The Arcade Fire Neon Bible

[Merge; 2007]

Styles: driving, gang-banging rock ‘n’ roll
Others: The Hidden Cameras, Echo And The Bunnymen, Modern English

It pains me to be the umpteenth writer/critic to say this, but things get out of hand in the music world fairly quickly these days. It's not that the bands hoisted up by the MPMe generation aren't quality. It's more that once the hype for a band reaches a certain point it's not about the music anymore. As you see the uniformly favorable reviews and same publicity photo used over and over and over, you realize nobody's even listened to the record lately. When you take it upon yourself to check it out, you hear one magnificent song, a couple of decent space-pluggers, and a gaggle of grit-less retreads.

That's essentially what Funeral is. To be kind, it's a decent album with one fantastic, original song (yes, it's "Neighborhood #1: Tunnels") and a patchwork litany of derivative -- albeit not altogether unpleasing -- shit. There's that Talking Heads song, that Polyphonic Spree song, and so forth. Identity? None to speak of once you get past the first song. Cohesion? More bulges and scrunches than a python's torso after it swallowed the Robinson family. Greatness? You've got to be kidding...

But while many of us were muffling our laughter, The Arcade Fire became Thee Go-To indie band. They had it all: a stomping, crowded live show, a believable storyline surrounding their debut record, a massive bidding war to pre-empt Funeral's release... As Cusack relates in High Fidelity, "You couldn't miss them." In the process, several other bands from their homeland -- some worthy, some not -- joined their brethren on the front pages of blogs wide and far. And, unlike, say, Interpol, Arcade Fire, because they plundered multiple troughs of influence rather than a single stall, remained relatively backlash-free. They smiled at each other while they played, and Win's brother ran around onstage doing random shit. Who cares if they have nothing to say! Look, red-headed dude's hitting a cymbal with a back-arching flourish... crazy!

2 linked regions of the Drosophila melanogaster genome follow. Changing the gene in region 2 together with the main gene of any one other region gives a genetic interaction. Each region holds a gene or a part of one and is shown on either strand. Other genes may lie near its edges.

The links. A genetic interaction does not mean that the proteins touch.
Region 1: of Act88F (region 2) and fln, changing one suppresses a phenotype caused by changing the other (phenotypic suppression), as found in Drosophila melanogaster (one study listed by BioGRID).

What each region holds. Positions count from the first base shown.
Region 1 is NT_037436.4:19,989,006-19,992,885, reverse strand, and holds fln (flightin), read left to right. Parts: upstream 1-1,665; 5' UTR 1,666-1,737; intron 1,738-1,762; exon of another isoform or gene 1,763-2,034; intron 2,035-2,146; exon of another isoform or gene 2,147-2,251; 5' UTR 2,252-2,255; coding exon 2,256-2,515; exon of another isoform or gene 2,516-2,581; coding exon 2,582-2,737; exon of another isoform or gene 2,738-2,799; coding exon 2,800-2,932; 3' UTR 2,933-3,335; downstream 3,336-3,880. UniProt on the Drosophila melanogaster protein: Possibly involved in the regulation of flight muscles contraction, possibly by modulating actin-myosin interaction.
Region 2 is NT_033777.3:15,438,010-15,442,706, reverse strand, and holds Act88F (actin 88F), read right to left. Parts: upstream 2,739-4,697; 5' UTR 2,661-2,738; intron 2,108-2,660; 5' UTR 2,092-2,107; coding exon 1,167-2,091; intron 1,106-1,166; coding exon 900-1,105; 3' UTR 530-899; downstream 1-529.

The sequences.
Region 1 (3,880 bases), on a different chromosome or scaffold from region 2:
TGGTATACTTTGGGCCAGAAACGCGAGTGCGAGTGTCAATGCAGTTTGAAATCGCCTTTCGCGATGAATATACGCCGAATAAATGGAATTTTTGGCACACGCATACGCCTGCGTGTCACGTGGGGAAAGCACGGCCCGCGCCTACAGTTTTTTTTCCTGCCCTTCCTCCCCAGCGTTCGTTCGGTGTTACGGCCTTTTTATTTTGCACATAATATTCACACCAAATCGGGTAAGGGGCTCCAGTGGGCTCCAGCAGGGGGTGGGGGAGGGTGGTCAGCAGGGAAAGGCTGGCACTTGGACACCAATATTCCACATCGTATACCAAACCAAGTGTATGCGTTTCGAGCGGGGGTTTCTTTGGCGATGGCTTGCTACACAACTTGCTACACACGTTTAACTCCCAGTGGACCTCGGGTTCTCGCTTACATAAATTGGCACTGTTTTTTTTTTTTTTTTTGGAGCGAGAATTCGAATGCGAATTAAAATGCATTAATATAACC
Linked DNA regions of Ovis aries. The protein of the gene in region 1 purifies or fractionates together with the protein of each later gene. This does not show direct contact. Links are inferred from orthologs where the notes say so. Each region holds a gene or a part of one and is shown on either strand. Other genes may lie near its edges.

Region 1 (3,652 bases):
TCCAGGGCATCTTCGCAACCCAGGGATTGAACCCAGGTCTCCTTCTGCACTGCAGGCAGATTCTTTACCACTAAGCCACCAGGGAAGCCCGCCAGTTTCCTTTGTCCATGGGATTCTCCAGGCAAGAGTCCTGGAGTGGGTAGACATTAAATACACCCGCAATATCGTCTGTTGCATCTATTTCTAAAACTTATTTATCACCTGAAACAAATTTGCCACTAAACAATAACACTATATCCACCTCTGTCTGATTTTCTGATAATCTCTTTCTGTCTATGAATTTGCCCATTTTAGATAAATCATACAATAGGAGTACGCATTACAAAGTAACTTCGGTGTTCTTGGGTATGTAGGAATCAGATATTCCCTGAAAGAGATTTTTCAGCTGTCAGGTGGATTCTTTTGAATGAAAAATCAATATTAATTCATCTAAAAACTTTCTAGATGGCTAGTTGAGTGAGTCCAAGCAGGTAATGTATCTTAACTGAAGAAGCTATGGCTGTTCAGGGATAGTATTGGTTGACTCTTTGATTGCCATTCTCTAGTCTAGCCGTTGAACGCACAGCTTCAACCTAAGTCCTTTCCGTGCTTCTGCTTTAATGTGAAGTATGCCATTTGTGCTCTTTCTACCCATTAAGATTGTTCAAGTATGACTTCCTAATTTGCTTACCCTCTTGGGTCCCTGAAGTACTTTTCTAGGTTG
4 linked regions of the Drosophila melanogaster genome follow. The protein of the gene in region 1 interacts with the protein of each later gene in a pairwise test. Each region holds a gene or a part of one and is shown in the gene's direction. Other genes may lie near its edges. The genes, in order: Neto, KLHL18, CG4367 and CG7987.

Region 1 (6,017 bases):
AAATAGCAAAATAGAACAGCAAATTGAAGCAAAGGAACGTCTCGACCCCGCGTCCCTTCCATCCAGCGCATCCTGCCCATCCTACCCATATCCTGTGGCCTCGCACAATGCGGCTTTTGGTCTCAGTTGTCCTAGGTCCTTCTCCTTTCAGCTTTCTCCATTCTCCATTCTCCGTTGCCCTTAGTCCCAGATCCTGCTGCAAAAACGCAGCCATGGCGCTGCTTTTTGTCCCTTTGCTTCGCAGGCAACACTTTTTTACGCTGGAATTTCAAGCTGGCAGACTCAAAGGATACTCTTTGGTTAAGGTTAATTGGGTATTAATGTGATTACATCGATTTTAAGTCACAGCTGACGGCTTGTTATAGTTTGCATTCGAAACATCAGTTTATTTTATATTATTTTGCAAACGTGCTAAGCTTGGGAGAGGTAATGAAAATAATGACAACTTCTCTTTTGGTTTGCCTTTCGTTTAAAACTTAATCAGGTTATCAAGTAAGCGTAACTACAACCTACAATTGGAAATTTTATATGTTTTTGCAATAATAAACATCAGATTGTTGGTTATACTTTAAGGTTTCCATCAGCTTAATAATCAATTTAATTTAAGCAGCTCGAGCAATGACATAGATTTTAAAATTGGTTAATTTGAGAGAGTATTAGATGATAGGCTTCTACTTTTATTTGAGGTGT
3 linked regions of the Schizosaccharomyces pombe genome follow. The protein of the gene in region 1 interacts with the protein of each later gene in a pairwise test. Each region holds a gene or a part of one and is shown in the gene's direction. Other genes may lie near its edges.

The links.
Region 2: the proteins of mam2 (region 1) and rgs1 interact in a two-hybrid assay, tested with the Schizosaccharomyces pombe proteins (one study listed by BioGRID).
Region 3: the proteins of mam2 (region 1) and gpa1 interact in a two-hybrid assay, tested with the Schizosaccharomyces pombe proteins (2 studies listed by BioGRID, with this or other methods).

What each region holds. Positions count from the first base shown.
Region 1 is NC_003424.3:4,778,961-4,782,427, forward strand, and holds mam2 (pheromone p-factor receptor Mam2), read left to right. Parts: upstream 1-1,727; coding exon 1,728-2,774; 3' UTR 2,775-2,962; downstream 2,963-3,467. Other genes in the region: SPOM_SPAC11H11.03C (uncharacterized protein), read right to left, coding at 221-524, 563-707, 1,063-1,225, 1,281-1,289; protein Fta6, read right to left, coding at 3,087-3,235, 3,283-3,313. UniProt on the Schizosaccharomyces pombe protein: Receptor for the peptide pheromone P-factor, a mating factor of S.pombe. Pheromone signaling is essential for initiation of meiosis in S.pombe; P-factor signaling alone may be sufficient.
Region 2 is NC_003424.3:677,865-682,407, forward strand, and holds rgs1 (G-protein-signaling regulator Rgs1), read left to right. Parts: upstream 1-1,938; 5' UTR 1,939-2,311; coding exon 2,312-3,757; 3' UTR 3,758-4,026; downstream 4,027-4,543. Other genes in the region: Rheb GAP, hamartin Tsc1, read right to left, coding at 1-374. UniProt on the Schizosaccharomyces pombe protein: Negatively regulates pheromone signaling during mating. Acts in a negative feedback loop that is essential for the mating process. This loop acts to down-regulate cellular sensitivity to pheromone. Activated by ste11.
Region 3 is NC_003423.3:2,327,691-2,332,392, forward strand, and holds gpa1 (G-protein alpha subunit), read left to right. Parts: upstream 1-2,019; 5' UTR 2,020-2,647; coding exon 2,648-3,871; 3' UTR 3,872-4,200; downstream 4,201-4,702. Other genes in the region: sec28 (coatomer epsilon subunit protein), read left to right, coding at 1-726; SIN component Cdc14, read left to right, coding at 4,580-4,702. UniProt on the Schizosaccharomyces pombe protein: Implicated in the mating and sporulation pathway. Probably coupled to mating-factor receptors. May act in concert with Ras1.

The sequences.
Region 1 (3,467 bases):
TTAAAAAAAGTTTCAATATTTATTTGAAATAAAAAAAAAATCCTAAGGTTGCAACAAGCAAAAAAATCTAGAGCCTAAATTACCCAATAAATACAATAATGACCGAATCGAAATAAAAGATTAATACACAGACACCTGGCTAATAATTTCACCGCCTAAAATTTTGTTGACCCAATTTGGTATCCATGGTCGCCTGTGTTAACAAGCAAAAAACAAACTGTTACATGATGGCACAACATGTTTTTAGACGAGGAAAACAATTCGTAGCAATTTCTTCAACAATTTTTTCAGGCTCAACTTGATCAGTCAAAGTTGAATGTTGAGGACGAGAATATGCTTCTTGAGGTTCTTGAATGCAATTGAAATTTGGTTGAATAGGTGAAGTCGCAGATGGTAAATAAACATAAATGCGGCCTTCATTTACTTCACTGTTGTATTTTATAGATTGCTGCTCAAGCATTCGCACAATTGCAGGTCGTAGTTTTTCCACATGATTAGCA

With Neon Bible finally coming out, it's hilarious to see the scribes that allotted Funeral a ‘‘9.heaven’’ grade list their reasons for knocking the ol’ sophomore effort down a few pegs. Not as ‘personal’? Less ‘varied’? Faulty ‘production’? HA. While other sites look for reasons to take Neon Bible down a notch to make up for their wad-blowing, shit-losing, perspective-less, bandwagon-riding reviews of Funeral, TMT is simply going to evaluate the music and stake a claim: Neon Bible is the first step to The Arcade Fire becoming the band everyone wishes they were. Considering how out-of-hand things have gotten, it's more than anyone rightly could have expected.

The most encouraging development by far is the fact that Win Butler and co. have an identity now. Influenced by the '80s and all-things-angular as it may be, Neon Bible is Arcade Fire from cover-to-cover. Short of a Revelation, it's the sound of a talented band finding its true genesis. And gawrsh, they've got something to say now, too! Shucks, what's next, a consistent, compelling album? Yeppers, it's time to break out the party hats and your saved allowance money; Arcade Fire are coming out to play this time. They've latched onto a firm sound, no longer desperately clasping their hands onto the coattails of the greats.